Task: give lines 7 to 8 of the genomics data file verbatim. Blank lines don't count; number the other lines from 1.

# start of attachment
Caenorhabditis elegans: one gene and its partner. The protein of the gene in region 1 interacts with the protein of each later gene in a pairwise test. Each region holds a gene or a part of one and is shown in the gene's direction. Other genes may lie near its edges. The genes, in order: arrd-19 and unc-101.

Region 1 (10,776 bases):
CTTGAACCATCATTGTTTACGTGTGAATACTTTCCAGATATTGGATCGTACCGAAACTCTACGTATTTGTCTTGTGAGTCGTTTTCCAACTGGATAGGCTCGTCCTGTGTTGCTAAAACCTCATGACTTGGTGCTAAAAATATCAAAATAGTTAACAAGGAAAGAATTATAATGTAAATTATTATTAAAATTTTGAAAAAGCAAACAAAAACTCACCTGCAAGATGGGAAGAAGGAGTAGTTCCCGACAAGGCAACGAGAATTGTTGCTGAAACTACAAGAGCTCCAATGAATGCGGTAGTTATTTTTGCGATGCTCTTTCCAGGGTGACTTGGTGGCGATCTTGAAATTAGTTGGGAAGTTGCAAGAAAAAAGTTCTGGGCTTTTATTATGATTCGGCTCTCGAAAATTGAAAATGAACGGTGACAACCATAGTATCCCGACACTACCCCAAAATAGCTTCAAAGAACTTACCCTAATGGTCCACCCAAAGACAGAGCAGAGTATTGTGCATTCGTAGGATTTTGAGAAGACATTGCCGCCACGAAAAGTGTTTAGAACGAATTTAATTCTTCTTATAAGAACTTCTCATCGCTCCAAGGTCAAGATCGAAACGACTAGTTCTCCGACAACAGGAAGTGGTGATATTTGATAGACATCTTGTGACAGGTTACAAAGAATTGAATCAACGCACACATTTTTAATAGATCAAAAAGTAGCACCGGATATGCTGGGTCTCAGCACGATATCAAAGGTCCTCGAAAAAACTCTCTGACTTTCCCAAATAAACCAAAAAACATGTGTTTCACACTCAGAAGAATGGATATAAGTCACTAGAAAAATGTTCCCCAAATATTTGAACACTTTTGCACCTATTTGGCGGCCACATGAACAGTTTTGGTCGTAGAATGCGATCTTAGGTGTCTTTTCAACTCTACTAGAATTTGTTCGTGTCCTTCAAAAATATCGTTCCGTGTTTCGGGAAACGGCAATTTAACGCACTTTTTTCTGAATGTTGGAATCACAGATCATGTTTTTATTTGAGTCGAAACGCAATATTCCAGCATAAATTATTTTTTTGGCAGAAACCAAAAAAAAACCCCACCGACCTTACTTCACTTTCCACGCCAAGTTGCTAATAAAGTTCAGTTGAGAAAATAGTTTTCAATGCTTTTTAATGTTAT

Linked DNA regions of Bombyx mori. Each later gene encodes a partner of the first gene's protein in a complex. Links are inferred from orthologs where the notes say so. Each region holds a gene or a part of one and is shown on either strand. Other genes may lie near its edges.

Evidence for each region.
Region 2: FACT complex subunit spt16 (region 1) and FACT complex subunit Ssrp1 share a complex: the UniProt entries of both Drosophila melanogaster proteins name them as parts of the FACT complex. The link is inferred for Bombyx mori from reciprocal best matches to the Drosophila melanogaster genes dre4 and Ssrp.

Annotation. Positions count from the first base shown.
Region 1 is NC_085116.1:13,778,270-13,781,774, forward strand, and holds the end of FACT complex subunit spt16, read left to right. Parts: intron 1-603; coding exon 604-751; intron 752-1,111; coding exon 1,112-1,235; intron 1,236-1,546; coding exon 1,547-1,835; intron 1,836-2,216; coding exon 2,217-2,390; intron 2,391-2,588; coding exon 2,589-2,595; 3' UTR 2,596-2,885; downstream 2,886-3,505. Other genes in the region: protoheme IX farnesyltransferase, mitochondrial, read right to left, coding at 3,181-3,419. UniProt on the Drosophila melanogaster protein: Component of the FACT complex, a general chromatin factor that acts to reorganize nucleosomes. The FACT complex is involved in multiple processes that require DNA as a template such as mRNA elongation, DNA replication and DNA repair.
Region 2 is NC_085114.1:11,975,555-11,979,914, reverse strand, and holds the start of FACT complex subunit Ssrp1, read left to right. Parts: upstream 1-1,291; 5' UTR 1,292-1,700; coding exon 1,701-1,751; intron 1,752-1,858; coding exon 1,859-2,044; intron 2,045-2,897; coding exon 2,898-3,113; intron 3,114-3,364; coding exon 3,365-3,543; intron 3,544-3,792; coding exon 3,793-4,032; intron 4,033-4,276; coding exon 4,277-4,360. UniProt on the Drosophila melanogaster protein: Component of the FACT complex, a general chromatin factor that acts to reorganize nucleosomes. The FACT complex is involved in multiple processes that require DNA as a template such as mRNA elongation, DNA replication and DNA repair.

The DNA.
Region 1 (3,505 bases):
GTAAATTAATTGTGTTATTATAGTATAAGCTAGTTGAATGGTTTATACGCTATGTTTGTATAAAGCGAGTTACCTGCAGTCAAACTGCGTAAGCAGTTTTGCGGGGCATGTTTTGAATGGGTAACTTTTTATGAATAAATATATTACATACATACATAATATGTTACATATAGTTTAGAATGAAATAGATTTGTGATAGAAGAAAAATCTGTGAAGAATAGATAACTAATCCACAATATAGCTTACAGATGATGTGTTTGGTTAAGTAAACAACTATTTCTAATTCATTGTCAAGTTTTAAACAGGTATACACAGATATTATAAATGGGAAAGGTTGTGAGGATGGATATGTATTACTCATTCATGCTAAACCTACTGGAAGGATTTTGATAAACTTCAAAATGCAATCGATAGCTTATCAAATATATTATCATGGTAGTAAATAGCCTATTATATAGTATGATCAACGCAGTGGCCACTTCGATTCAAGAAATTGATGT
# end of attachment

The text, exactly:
Annotation. Positions count from the first base shown.
Region 1 is NC_085116.1:13,778,270-13,781,774, forward strand, and holds the end of FACT complex subunit spt16, read left to right. Parts: intron 1-603; coding exon 604-751; intron 752-1,111; coding exon 1,112-1,235; intron 1,236-1,546; coding exon 1,547-1,835; intron 1,836-2,216; coding exon 2,217-2,390; intron 2,391-2,588; coding exon 2,589-2,595; 3' UTR 2,596-2,885; downstream 2,886-3,505. Other genes in the region: protoheme IX farnesyltransferase, mitochondrial, read right to left, coding at 3,181-3,419. UniProt on the Drosophila melanogaster protein: Component of the FACT complex, a general chromatin factor that acts to reorganize nucleosomes. The FACT complex is involved in multiple processes that require DNA as a template such as mRNA elongation, DNA replication and DNA repair.